This is a double treat for any Bruce the Shark fan, because it’s actually two games in one. Reflecting the movie’s transition from thriller to adventure, you start the game on a Great White-stalked Amity Island, then flip the board to reveal shark-hunting boat the Orca for some climactic man-on-fish action.
One player controls the shark, which is out to eat the most swimmers and evade detection via hidden movement, then either kill all the crew or chomp the Orca to bits.
The other players take the roles of Quint, Hooper and Brody, working together to neutralise the fishy threat. Both halves of the game play really well, staying faithful to the movie without being beholden to its plot. After all, here the shark can win…
This award winning bird-collecting card game was the big hit of the year in the hobby board-gaming world. It is a true beauty too, featuring 170 unique cards, each depicting a different, real bird, not to mention a nifty bird-feeder dice tower and dozens of delicious-looking miniature eggs.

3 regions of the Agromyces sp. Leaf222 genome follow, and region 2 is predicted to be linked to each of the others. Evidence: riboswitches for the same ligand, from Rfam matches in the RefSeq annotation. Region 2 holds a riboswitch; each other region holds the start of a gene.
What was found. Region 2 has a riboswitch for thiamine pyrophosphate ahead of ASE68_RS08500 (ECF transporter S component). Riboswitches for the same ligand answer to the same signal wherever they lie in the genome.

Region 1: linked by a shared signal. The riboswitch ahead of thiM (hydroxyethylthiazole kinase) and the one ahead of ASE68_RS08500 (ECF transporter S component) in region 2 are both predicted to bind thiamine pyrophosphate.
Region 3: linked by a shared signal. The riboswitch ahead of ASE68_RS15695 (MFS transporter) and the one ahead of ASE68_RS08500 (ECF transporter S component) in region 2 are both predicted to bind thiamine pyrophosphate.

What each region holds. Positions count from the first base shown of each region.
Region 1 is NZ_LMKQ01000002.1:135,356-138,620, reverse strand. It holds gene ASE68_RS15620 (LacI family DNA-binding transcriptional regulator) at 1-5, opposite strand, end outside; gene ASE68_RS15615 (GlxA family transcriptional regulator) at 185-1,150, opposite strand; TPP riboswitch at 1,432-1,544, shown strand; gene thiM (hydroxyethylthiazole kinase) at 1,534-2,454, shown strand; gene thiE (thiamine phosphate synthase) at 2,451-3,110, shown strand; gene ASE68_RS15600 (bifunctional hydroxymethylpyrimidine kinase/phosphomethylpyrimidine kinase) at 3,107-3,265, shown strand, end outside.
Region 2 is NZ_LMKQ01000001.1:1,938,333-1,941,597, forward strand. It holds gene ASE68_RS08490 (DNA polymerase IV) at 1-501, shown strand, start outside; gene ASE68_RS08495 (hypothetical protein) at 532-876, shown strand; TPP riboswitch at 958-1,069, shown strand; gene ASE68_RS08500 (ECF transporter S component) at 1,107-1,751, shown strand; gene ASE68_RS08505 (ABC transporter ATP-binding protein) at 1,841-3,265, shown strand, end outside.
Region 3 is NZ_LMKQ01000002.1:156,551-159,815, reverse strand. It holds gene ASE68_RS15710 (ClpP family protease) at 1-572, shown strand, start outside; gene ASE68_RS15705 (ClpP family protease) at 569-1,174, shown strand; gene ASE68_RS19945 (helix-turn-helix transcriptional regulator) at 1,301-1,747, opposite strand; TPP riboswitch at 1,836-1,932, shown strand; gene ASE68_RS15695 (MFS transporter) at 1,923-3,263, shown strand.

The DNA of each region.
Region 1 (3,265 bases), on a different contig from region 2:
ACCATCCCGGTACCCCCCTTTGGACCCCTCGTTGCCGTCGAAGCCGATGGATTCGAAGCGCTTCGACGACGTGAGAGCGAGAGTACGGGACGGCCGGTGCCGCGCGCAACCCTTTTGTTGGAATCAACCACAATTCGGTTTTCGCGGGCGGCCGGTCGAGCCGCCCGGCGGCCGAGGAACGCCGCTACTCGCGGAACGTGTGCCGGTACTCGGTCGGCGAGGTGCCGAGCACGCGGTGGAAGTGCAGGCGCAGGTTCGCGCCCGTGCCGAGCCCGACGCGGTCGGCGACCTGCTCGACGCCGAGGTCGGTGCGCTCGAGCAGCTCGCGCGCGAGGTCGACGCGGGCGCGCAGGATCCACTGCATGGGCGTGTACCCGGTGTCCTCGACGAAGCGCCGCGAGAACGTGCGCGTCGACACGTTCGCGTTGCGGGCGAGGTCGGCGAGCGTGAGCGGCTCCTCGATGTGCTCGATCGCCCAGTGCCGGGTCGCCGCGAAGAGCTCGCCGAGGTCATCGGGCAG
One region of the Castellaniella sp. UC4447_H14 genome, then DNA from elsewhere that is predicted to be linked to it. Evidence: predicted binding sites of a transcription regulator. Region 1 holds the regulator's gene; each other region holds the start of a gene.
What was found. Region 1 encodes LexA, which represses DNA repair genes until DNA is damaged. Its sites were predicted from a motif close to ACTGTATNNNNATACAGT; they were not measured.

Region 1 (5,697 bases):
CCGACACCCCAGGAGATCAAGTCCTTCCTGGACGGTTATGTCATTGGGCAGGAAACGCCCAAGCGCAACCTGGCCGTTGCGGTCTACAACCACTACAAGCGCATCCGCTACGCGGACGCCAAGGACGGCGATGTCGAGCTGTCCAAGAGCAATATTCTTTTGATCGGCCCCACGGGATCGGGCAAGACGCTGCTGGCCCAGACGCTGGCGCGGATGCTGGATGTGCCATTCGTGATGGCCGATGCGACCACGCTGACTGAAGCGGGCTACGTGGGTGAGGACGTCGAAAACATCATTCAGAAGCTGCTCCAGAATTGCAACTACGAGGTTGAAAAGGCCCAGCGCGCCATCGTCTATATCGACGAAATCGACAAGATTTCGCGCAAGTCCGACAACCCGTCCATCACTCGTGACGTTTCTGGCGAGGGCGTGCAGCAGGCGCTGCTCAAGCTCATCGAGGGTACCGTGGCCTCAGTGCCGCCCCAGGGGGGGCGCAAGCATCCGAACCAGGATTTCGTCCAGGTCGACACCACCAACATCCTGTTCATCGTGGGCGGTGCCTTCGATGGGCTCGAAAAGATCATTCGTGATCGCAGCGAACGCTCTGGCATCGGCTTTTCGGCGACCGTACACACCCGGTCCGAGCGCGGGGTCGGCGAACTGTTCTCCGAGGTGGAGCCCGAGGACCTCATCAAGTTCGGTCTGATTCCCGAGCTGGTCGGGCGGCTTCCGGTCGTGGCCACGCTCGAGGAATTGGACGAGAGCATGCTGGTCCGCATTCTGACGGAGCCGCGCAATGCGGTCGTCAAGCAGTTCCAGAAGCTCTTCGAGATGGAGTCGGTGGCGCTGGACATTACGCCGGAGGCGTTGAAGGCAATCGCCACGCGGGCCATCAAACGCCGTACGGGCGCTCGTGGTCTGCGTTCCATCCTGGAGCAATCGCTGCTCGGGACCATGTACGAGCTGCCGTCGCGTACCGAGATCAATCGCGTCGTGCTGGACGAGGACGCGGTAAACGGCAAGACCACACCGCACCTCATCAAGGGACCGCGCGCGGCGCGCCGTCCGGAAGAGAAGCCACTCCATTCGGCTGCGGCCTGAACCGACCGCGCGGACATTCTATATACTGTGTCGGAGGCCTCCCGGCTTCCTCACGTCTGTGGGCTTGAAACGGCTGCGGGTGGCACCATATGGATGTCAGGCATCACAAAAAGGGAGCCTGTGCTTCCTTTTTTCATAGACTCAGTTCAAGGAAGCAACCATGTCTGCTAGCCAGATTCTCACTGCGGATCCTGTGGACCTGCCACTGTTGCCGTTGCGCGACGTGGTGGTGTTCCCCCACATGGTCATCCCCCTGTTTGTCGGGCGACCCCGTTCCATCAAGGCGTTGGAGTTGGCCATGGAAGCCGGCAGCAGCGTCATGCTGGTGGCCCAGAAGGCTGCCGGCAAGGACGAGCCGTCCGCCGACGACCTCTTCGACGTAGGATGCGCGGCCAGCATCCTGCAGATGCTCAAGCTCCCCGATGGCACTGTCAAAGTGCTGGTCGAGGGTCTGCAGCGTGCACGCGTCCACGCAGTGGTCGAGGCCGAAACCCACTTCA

Each player has their own habitat, which they must populate with bird cards, attracting them by managing food resources and scoring points for a variety of things: how many eggs they lay for example, or how many birds they have in a particular habitat (forest, grassland or wetland).
It is a gentle game, all about building your own habitat rather than ruining anyone else’s, but still deeply engrossing.
Judge Dredd: Helter Skelter
If you were ever (or still are) a reader of cult British sci-fi comic 2000 AD, then you can finally find out who’d win in a fight between Judge Dredd, Slaine, Strontium Dog and Nikolai Dante.